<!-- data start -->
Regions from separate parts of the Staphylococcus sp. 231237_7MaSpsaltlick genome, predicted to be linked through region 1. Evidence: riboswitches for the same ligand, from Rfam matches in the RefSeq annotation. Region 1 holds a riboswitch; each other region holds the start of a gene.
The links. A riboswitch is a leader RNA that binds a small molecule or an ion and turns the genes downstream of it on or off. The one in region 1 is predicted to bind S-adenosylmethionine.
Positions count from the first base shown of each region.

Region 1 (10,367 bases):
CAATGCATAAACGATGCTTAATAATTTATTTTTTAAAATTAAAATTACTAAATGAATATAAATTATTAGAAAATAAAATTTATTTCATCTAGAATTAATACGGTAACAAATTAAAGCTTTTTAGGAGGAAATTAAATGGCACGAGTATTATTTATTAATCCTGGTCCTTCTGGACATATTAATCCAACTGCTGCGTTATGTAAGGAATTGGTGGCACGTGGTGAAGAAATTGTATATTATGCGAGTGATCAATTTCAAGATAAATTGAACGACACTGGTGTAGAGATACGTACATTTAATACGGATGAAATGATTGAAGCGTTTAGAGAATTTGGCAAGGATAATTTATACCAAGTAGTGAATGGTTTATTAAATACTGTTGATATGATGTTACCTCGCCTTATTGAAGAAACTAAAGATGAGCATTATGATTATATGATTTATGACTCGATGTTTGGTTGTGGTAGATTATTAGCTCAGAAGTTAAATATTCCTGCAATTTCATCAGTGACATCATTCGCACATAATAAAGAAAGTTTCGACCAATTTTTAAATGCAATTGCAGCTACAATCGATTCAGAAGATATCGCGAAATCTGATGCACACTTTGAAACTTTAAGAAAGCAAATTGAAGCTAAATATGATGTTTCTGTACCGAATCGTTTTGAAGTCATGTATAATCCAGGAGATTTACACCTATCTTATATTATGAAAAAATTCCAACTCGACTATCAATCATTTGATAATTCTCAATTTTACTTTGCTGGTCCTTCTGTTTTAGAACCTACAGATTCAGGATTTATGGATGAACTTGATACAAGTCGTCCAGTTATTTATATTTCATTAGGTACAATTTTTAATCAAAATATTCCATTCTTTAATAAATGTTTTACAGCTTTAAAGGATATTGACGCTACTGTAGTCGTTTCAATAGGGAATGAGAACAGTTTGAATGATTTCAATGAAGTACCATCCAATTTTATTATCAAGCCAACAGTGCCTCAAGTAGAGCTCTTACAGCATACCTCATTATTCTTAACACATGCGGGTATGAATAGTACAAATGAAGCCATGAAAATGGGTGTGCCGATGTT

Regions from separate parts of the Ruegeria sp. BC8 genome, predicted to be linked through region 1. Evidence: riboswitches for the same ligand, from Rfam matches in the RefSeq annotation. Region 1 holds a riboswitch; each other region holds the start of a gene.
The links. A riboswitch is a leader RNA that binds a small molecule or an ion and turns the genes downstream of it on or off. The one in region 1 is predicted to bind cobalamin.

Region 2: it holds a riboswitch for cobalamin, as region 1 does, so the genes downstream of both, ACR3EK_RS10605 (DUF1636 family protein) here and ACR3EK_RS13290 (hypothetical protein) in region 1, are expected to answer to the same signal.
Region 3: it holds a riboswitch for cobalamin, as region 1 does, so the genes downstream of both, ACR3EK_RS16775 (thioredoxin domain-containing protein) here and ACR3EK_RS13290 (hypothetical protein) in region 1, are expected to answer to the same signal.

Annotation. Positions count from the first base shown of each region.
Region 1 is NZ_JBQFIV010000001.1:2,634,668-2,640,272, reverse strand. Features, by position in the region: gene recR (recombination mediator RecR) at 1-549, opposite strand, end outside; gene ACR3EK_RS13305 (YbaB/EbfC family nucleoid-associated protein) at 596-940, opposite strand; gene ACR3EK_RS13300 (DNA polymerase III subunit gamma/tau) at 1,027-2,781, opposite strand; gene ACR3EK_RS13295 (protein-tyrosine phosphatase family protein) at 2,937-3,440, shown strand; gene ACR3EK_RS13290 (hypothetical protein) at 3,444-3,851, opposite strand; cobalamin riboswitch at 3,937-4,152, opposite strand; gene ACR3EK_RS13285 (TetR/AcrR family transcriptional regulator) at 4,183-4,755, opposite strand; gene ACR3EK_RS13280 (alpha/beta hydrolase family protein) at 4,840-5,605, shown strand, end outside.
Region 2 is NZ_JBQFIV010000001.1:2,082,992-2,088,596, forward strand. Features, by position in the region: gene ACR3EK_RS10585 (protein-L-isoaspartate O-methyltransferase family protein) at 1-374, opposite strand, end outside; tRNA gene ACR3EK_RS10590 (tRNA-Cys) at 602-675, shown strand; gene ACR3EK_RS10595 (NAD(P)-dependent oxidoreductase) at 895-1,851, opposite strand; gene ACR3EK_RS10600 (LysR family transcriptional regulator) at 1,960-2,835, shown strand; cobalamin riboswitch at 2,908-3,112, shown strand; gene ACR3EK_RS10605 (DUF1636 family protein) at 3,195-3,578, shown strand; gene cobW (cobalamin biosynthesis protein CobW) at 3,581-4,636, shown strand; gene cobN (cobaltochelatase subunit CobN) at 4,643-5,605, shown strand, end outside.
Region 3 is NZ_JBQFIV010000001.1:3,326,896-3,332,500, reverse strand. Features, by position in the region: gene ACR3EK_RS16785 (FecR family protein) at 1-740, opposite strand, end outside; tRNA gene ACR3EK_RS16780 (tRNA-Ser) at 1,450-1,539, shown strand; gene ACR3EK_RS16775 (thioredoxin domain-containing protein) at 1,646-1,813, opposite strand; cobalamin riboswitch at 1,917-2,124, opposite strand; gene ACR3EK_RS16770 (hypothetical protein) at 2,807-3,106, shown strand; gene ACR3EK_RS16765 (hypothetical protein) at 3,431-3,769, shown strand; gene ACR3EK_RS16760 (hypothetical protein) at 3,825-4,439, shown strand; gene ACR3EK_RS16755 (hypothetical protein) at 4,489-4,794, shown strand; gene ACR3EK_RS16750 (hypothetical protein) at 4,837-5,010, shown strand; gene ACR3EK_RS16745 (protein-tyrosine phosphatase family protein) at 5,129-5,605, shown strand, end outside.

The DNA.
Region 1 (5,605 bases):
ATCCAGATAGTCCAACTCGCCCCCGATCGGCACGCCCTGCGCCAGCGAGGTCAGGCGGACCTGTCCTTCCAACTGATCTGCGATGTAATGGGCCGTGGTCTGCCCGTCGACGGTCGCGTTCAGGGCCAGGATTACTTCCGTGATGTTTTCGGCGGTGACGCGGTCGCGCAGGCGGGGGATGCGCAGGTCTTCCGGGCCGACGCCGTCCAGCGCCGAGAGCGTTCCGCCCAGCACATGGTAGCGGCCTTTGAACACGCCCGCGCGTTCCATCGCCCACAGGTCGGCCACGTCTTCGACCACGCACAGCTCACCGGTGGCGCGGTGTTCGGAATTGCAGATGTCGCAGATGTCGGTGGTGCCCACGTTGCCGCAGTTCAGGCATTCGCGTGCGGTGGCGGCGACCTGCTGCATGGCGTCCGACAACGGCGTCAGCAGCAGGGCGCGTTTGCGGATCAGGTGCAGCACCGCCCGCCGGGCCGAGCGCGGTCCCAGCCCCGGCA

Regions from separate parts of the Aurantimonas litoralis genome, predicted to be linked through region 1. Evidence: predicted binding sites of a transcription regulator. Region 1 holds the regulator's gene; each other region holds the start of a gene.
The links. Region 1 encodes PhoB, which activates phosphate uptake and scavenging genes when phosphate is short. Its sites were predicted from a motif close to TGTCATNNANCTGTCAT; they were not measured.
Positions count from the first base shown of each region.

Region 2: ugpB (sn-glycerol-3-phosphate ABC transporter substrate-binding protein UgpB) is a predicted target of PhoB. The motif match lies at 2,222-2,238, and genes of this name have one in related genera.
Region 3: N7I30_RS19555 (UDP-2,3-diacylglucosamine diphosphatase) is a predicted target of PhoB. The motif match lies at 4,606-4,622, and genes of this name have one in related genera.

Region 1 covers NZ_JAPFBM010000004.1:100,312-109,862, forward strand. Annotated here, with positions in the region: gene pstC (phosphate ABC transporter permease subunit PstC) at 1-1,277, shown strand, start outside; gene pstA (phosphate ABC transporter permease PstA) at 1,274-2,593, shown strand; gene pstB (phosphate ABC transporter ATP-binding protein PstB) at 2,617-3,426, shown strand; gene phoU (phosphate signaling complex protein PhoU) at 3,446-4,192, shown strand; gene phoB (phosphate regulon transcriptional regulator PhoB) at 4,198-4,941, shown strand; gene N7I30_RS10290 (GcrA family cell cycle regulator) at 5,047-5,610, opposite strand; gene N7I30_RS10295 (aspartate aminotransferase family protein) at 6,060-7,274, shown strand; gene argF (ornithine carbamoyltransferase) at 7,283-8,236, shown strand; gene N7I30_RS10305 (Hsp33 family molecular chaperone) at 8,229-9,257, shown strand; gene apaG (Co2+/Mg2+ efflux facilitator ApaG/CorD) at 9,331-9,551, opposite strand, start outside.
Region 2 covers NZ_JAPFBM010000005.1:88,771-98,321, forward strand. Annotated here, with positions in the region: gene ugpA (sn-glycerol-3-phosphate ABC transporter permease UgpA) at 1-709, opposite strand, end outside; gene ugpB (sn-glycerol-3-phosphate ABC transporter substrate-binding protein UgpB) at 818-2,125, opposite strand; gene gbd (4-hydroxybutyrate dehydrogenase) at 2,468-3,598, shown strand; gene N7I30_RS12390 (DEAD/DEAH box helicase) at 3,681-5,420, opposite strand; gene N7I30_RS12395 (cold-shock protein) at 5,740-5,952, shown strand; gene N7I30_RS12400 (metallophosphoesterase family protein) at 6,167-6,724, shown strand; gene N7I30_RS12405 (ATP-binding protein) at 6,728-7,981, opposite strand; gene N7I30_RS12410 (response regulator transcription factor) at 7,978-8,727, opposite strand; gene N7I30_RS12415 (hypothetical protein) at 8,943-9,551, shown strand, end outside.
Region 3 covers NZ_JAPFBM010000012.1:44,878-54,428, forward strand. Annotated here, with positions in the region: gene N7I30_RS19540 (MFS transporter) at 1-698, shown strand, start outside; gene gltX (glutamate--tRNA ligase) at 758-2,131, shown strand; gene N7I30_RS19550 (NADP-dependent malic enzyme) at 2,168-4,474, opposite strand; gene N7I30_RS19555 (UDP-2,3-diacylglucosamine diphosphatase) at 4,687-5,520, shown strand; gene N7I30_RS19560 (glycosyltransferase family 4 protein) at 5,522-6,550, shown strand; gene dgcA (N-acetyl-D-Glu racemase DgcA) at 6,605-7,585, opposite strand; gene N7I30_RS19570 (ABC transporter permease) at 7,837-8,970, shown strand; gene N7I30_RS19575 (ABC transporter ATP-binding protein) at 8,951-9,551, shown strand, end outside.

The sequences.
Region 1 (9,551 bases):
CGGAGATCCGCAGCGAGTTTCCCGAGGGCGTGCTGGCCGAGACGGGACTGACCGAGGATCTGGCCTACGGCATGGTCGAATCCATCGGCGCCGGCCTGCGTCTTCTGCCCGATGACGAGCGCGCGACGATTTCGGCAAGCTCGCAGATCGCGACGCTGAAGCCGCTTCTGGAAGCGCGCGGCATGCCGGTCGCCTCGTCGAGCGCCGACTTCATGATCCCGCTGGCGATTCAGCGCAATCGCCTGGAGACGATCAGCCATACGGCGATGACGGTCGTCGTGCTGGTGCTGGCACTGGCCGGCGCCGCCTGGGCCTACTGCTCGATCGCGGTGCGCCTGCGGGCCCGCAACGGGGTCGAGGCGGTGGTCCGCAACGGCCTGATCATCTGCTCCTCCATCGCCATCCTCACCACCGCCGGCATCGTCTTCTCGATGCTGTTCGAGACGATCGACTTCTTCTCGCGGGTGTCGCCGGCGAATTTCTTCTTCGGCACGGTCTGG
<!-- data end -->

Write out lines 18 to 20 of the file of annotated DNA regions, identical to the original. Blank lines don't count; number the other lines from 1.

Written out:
The links. Region 1 encodes PhoB, which activates phosphate uptake and scavenging genes when phosphate is short. Its sites were predicted from a motif close to TGTCATNNANCTGTCAT; they were not measured.
Positions count from the first base shown of each region.

Region 2: ugpB (sn-glycerol-3-phosphate ABC transporter substrate-binding protein UgpB) is a predicted target of PhoB. The motif match lies at 2,222-2,238, and genes of this name have one in related genera.